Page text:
Quality of Life Indicators as Performance Measures
April 07, 2021
Prof. Muzzo Uysal has been working in the area of quality of life and its connection to tourism and hospitality settings for a long time. One of his recent research articles with Prof. J. Sirgy makes an argument that quality of life (QoL) indicators can also be treated as performance indicators, independently or nested forms with conventional indicators in tourism.
It is commonly accepted that performance indicators are an important tool for destination development and management. These indicators may be defined as sets of information used to measure changes in specific aspects of tourism destinations and operations. Most of the performance indicators–economic, social, or environmental–are also intertwined with QoL issues directly or indirectly.
The concept of performance measures or key performance indicators (KPI) in the tourism and hospitality discipline is certainly not new. As international travel has become increasingly more convenient and affordable, countries as tourist destinations have managed to monitor the number of arrivals, expenditures by visitors, and hotel occupancy. Such statistics serve to monitor market demand in relation to other countries. As such, the industry now has a long tradition in the use of benchmarking through ratio analysis (e.g., operating ratios, profitability ratios, activity ratios, and employee ratios). These benchmarks are used to compare performance against external industry data (such as Smith Travel Research - STR reports) or destination competitiveness (such as World Travel and Tourism - WTTC tourism competitiveness index).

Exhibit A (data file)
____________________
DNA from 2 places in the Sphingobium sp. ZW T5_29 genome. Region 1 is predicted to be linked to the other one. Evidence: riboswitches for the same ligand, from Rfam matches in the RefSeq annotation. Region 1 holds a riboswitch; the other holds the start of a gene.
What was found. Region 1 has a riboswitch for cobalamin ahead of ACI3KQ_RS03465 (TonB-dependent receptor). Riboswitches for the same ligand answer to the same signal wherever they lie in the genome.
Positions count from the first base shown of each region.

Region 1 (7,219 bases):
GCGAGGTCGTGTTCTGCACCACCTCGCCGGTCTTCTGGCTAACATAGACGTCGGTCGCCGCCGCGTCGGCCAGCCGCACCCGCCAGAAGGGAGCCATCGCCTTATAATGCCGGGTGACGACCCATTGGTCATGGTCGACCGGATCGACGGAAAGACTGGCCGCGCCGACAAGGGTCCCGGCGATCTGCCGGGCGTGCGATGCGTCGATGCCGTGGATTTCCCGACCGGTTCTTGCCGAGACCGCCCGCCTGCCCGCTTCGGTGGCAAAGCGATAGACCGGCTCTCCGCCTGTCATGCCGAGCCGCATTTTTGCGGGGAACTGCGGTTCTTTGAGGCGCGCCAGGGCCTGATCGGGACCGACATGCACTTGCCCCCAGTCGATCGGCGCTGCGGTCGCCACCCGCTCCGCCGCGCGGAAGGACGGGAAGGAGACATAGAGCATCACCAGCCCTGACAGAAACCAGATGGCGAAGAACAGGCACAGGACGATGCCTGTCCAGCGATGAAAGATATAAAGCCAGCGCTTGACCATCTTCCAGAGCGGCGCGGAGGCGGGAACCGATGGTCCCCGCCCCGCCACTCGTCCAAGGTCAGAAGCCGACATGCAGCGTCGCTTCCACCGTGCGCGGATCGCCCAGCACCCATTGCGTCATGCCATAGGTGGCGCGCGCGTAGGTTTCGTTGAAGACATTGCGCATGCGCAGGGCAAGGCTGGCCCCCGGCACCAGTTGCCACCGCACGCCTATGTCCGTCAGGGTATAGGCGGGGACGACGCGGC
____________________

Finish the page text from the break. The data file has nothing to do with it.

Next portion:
Regardless of studies and locations, the development of tourism indicators seems to follow a structured approach. First, the research and organization define the destination and its vision, identifies its important tourism assets and evaluates the situation at hand. Then, the indicators are developed based on salient issues of the study area. Based on the selected issues (e.g., environmental impacts of tourism development, QoL of stakeholders, destination competitiveness), data are collected, and indices are developed. In some cases, more measures are introduced to represent the same indicator dimensions, or several indicators are used to represent a specific issue. The third stage is the implementation of indicators with their defined measures. The indicators are evaluated to decide what new processes should be established to make improvements. More data are generated over time as these procedures are put into place, and based on the data, corrections and revisions are made for improvement. In addition, benchmark standards and norms are established internally or based on external measures and comparisons.
Although the scope of stakeholders varies from place to place and may include such groups as government employees, elected officials, special interest groups, destination management and marketing organizations (small or large), the study identifies and describes QoL indicators in tourism and hospitality in terms of three key stakeholders, namely tourists, residents of host communities, and employees of hospitality firms. Further, the study offers examples of indicators for each of the three groups.